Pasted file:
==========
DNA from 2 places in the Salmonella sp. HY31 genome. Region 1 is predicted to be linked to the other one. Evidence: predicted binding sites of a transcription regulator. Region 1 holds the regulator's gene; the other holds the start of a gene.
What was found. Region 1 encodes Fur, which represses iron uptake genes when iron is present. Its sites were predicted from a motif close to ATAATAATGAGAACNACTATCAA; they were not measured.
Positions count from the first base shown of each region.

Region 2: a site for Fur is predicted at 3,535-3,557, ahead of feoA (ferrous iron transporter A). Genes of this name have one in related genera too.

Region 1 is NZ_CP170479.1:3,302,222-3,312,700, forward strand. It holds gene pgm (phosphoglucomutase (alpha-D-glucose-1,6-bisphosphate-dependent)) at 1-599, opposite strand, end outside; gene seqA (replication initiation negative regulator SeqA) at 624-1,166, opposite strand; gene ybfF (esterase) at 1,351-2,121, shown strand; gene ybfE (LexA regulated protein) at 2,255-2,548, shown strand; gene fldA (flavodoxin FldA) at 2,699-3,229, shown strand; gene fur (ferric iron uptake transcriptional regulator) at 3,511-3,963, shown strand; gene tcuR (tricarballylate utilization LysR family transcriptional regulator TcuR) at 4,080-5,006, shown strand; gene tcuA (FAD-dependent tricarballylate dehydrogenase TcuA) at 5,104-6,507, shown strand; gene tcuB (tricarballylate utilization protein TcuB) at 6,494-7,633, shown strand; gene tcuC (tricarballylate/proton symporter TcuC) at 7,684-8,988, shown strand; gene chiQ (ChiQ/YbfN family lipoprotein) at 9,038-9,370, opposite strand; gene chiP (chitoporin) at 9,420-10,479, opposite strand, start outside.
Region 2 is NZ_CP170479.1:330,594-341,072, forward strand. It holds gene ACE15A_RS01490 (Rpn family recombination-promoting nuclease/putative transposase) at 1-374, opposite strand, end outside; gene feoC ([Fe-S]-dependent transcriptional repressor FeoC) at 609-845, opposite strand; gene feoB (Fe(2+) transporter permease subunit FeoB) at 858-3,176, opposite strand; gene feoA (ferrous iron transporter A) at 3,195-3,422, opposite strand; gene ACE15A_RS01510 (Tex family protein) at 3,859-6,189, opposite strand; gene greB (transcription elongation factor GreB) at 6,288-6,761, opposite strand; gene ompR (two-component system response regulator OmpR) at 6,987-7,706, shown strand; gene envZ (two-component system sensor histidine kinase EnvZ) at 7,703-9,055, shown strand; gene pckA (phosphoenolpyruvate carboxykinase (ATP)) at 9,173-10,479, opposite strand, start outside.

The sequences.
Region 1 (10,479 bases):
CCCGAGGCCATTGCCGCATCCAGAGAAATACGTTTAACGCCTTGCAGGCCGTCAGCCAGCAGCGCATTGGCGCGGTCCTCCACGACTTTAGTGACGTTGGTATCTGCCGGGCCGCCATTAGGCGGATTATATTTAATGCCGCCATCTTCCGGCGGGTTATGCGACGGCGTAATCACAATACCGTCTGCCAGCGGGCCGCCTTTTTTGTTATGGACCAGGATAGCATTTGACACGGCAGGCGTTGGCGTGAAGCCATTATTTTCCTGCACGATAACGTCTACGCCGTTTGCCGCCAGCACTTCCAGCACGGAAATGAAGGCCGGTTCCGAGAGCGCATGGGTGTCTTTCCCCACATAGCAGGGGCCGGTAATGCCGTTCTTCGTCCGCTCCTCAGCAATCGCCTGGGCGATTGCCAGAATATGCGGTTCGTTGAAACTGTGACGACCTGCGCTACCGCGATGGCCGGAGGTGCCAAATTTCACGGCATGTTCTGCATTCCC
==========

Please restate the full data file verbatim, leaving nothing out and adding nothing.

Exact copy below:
DNA from 2 places in the Salmonella sp. HY31 genome. Region 1 is predicted to be linked to the other one. Evidence: predicted binding sites of a transcription regulator. Region 1 holds the regulator's gene; the other holds the start of a gene.
What was found. Region 1 encodes Fur, which represses iron uptake genes when iron is present. Its sites were predicted from a motif close to ATAATAATGAGAACNACTATCAA; they were not measured.
Positions count from the first base shown of each region.

Region 2: a site for Fur is predicted at 3,535-3,557, ahead of feoA (ferrous iron transporter A). Genes of this name have one in related genera too.

Region 1 is NZ_CP170479.1:3,302,222-3,312,700, forward strand. It holds gene pgm (phosphoglucomutase (alpha-D-glucose-1,6-bisphosphate-dependent)) at 1-599, opposite strand, end outside; gene seqA (replication initiation negative regulator SeqA) at 624-1,166, opposite strand; gene ybfF (esterase) at 1,351-2,121, shown strand; gene ybfE (LexA regulated protein) at 2,255-2,548, shown strand; gene fldA (flavodoxin FldA) at 2,699-3,229, shown strand; gene fur (ferric iron uptake transcriptional regulator) at 3,511-3,963, shown strand; gene tcuR (tricarballylate utilization LysR family transcriptional regulator TcuR) at 4,080-5,006, shown strand; gene tcuA (FAD-dependent tricarballylate dehydrogenase TcuA) at 5,104-6,507, shown strand; gene tcuB (tricarballylate utilization protein TcuB) at 6,494-7,633, shown strand; gene tcuC (tricarballylate/proton symporter TcuC) at 7,684-8,988, shown strand; gene chiQ (ChiQ/YbfN family lipoprotein) at 9,038-9,370, opposite strand; gene chiP (chitoporin) at 9,420-10,479, opposite strand, start outside.
Region 2 is NZ_CP170479.1:330,594-341,072, forward strand. It holds gene ACE15A_RS01490 (Rpn family recombination-promoting nuclease/putative transposase) at 1-374, opposite strand, end outside; gene feoC ([Fe-S]-dependent transcriptional repressor FeoC) at 609-845, opposite strand; gene feoB (Fe(2+) transporter permease subunit FeoB) at 858-3,176, opposite strand; gene feoA (ferrous iron transporter A) at 3,195-3,422, opposite strand; gene ACE15A_RS01510 (Tex family protein) at 3,859-6,189, opposite strand; gene greB (transcription elongation factor GreB) at 6,288-6,761, opposite strand; gene ompR (two-component system response regulator OmpR) at 6,987-7,706, shown strand; gene envZ (two-component system sensor histidine kinase EnvZ) at 7,703-9,055, shown strand; gene pckA (phosphoenolpyruvate carboxykinase (ATP)) at 9,173-10,479, opposite strand, start outside.

The sequences.
Region 1 (10,479 bases):
CCCGAGGCCATTGCCGCATCCAGAGAAATACGTTTAACGCCTTGCAGGCCGTCAGCCAGCAGCGCATTGGCGCGGTCCTCCACGACTTTAGTGACGTTGGTATCTGCCGGGCCGCCATTAGGCGGATTATATTTAATGCCGCCATCTTCCGGCGGGTTATGCGACGGCGTAATCACAATACCGTCTGCCAGCGGGCCGCCTTTTTTGTTATGGACCAGGATAGCATTTGACACGGCAGGCGTTGGCGTGAAGCCATTATTTTCCTGCACGATAACGTCTACGCCGTTTGCCGCCAGCACTTCCAGCACGGAAATGAAGGCCGGTTCCGAGAGCGCATGGGTGTCTTTCCCCACATAGCAGGGGCCGGTAATGCCGTTCTTCGTCCGCTCCTCAGCAATCGCCTGGGCGATTGCCAGAATATGCGGTTCGTTGAAACTGTGACGACCTGCGCTACCGCGATGGCCGGAGGTGCCAAATTTCACGGCATGTTCTGCATTCCC